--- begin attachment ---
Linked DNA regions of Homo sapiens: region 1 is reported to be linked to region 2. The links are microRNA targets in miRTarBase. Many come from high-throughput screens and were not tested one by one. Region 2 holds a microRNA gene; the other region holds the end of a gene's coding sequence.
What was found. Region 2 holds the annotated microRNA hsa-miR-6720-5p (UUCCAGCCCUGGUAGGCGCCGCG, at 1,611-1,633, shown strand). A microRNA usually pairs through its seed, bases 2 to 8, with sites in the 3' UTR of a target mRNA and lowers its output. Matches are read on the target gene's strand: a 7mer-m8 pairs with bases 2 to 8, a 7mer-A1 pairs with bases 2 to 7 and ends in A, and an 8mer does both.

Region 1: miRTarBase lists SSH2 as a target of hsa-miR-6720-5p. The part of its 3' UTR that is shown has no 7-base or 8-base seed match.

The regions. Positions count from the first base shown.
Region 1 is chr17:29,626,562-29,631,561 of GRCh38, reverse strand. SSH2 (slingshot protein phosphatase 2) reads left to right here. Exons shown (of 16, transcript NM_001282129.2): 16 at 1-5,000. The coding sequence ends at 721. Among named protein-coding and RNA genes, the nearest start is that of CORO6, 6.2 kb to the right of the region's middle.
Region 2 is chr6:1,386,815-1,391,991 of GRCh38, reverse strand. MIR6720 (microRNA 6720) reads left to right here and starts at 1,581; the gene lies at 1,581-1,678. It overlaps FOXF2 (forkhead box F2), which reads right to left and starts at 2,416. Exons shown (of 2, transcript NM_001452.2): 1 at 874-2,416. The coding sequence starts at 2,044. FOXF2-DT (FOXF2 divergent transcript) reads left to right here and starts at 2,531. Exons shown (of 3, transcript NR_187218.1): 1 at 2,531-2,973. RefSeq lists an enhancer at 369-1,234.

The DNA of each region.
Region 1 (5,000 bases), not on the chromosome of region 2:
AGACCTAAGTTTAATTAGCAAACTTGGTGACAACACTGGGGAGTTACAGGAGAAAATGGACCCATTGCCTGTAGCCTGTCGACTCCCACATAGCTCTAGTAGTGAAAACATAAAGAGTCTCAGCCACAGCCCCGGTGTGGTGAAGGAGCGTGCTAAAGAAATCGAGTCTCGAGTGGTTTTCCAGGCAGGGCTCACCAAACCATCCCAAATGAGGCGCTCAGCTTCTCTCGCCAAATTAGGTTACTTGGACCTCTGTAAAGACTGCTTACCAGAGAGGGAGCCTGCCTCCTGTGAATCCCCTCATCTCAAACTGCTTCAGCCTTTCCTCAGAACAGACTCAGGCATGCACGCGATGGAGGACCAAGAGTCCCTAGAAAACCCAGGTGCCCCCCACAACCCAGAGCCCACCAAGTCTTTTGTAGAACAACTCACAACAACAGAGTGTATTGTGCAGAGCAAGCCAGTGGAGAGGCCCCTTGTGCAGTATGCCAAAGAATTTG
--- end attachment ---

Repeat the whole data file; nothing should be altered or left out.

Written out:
Linked DNA regions of Homo sapiens: region 1 is reported to be linked to region 2. The links are microRNA targets in miRTarBase. Many come from high-throughput screens and were not tested one by one. Region 2 holds a microRNA gene; the other region holds the end of a gene's coding sequence.
What was found. Region 2 holds the annotated microRNA hsa-miR-6720-5p (UUCCAGCCCUGGUAGGCGCCGCG, at 1,611-1,633, shown strand). A microRNA usually pairs through its seed, bases 2 to 8, with sites in the 3' UTR of a target mRNA and lowers its output. Matches are read on the target gene's strand: a 7mer-m8 pairs with bases 2 to 8, a 7mer-A1 pairs with bases 2 to 7 and ends in A, and an 8mer does both.

Region 1: miRTarBase lists SSH2 as a target of hsa-miR-6720-5p. The part of its 3' UTR that is shown has no 7-base or 8-base seed match.

The regions. Positions count from the first base shown.
Region 1 is chr17:29,626,562-29,631,561 of GRCh38, reverse strand. SSH2 (slingshot protein phosphatase 2) reads left to right here. Exons shown (of 16, transcript NM_001282129.2): 16 at 1-5,000. The coding sequence ends at 721. Among named protein-coding and RNA genes, the nearest start is that of CORO6, 6.2 kb to the right of the region's middle.
Region 2 is chr6:1,386,815-1,391,991 of GRCh38, reverse strand. MIR6720 (microRNA 6720) reads left to right here and starts at 1,581; the gene lies at 1,581-1,678. It overlaps FOXF2 (forkhead box F2), which reads right to left and starts at 2,416. Exons shown (of 2, transcript NM_001452.2): 1 at 874-2,416. The coding sequence starts at 2,044. FOXF2-DT (FOXF2 divergent transcript) reads left to right here and starts at 2,531. Exons shown (of 3, transcript NR_187218.1): 1 at 2,531-2,973. RefSeq lists an enhancer at 369-1,234.

The DNA of each region.
Region 1 (5,000 bases), not on the chromosome of region 2:
AGACCTAAGTTTAATTAGCAAACTTGGTGACAACACTGGGGAGTTACAGGAGAAAATGGACCCATTGCCTGTAGCCTGTCGACTCCCACATAGCTCTAGTAGTGAAAACATAAAGAGTCTCAGCCACAGCCCCGGTGTGGTGAAGGAGCGTGCTAAAGAAATCGAGTCTCGAGTGGTTTTCCAGGCAGGGCTCACCAAACCATCCCAAATGAGGCGCTCAGCTTCTCTCGCCAAATTAGGTTACTTGGACCTCTGTAAAGACTGCTTACCAGAGAGGGAGCCTGCCTCCTGTGAATCCCCTCATCTCAAACTGCTTCAGCCTTTCCTCAGAACAGACTCAGGCATGCACGCGATGGAGGACCAAGAGTCCCTAGAAAACCCAGGTGCCCCCCACAACCCAGAGCCCACCAAGTCTTTTGTAGAACAACTCACAACAACAGAGTGTATTGTGCAGAGCAAGCCAGTGGAGAGGCCCCTTGTGCAGTATGCCAAAGAATTTG